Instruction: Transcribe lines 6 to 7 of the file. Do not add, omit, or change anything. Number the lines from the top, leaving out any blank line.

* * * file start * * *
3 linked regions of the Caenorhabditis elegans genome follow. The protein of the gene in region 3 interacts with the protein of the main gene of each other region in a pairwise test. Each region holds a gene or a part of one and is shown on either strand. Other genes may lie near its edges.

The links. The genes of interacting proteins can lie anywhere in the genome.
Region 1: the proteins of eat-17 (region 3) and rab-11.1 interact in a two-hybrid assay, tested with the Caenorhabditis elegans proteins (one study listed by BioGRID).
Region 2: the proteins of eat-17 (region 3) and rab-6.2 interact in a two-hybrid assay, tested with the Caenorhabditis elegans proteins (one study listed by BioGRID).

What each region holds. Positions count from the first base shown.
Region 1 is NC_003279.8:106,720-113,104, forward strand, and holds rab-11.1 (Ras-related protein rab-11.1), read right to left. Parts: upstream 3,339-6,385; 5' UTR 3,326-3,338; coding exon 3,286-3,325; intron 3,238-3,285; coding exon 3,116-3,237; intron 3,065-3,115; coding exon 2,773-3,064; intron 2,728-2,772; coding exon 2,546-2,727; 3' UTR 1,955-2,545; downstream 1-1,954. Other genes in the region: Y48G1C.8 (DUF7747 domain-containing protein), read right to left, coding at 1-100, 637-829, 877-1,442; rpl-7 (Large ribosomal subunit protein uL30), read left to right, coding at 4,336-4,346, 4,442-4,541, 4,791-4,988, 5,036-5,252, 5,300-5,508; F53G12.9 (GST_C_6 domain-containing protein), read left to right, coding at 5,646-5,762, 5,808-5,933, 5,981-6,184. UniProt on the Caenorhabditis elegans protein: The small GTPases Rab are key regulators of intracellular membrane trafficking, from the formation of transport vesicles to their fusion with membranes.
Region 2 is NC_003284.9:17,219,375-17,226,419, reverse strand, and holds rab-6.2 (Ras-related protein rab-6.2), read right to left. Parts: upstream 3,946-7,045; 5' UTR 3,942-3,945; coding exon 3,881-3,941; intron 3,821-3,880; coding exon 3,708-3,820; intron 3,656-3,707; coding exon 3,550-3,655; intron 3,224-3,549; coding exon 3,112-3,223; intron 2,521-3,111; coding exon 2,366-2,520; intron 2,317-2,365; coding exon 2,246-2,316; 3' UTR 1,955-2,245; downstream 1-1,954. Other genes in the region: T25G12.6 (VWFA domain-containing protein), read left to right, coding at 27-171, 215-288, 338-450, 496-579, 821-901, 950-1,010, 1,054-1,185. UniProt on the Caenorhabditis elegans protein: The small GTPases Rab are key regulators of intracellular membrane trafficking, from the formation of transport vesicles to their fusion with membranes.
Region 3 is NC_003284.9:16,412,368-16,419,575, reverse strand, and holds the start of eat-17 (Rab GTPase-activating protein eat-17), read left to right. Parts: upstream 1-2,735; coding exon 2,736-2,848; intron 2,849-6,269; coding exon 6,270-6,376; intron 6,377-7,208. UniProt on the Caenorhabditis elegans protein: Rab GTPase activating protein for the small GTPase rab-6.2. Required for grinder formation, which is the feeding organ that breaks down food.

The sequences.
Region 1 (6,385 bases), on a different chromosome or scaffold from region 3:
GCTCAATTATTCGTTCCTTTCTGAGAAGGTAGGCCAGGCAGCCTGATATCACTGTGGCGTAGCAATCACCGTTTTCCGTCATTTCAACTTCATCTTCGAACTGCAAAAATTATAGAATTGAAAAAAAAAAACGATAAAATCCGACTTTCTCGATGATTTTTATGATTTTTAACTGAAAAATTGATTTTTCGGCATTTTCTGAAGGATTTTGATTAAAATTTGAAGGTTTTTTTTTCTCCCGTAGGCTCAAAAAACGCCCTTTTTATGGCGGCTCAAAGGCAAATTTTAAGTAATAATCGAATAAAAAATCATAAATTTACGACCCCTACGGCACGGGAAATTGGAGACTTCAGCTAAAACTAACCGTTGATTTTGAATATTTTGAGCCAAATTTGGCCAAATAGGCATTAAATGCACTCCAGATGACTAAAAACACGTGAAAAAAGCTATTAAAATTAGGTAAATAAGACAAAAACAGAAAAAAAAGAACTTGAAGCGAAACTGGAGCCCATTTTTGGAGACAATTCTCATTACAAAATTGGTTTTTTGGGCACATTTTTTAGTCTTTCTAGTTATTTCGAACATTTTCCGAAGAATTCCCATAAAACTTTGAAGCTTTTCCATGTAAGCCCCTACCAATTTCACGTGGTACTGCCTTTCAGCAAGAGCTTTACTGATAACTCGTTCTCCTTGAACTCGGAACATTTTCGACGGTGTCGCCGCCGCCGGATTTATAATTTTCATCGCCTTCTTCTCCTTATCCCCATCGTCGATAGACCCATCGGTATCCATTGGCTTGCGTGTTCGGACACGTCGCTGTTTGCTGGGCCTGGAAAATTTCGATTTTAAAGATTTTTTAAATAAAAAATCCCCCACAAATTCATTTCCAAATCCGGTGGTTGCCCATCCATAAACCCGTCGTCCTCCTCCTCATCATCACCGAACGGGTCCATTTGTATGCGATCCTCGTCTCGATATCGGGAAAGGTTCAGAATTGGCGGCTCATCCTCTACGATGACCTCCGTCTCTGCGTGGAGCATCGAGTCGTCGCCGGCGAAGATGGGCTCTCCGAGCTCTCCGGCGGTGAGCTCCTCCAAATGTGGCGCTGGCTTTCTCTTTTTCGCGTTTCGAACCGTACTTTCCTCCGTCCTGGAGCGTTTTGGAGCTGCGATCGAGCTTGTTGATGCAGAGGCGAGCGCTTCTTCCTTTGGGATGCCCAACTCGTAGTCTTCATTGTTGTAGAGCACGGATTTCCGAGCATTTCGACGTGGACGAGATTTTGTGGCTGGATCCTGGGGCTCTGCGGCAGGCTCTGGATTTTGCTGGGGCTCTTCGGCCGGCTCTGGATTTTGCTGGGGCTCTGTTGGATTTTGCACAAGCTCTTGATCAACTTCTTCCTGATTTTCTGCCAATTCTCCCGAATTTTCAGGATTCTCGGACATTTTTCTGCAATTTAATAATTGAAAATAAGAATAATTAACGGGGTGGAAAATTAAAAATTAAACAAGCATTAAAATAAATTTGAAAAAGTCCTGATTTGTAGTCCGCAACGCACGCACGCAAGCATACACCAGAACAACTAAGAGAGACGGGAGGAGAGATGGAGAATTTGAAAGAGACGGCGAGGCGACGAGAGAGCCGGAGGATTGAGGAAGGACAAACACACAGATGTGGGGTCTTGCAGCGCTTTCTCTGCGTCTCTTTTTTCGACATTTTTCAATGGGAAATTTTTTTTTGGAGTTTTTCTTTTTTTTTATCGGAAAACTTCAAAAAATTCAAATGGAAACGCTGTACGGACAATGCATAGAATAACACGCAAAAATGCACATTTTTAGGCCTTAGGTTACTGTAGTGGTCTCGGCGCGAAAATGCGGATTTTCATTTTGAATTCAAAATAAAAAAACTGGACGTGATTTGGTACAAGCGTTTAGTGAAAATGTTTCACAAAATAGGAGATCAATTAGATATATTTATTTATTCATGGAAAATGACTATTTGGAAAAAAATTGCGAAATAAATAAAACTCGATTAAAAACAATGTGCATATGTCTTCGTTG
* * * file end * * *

Region 1 is NC_003279.8:106,720-113,104, forward strand, and holds rab-11.1 (Ras-related protein rab-11.1), read right to left. Parts: upstream 3,339-6,385; 5' UTR 3,326-3,338; coding exon 3,286-3,325; intron 3,238-3,285; coding exon 3,116-3,237; intron 3,065-3,115; coding exon 2,773-3,064; intron 2,728-2,772; coding exon 2,546-2,727; 3' UTR 1,955-2,545; downstream 1-1,954. Other genes in the region: Y48G1C.8 (DUF7747 domain-containing protein), read right to left, coding at 1-100, 637-829, 877-1,442; rpl-7 (Large ribosomal subunit protein uL30), read left to right, coding at 4,336-4,346, 4,442-4,541, 4,791-4,988, 5,036-5,252, 5,300-5,508; F53G12.9 (GST_C_6 domain-containing protein), read left to right, coding at 5,646-5,762, 5,808-5,933, 5,981-6,184. UniProt on the Caenorhabditis elegans protein: The small GTPases Rab are key regulators of intracellular membrane trafficking, from the formation of transport vesicles to their fusion with membranes.
Region 2 is NC_003284.9:17,219,375-17,226,419, reverse strand, and holds rab-6.2 (Ras-related protein rab-6.2), read right to left. Parts: upstream 3,946-7,045; 5' UTR 3,942-3,945; coding exon 3,881-3,941; intron 3,821-3,880; coding exon 3,708-3,820; intron 3,656-3,707; coding exon 3,550-3,655; intron 3,224-3,549; coding exon 3,112-3,223; intron 2,521-3,111; coding exon 2,366-2,520; intron 2,317-2,365; coding exon 2,246-2,316; 3' UTR 1,955-2,245; downstream 1-1,954. Other genes in the region: T25G12.6 (VWFA domain-containing protein), read left to right, coding at 27-171, 215-288, 338-450, 496-579, 821-901, 950-1,010, 1,054-1,185. UniProt on the Caenorhabditis elegans protein: The small GTPases Rab are key regulators of intracellular membrane trafficking, from the formation of transport vesicles to their fusion with membranes.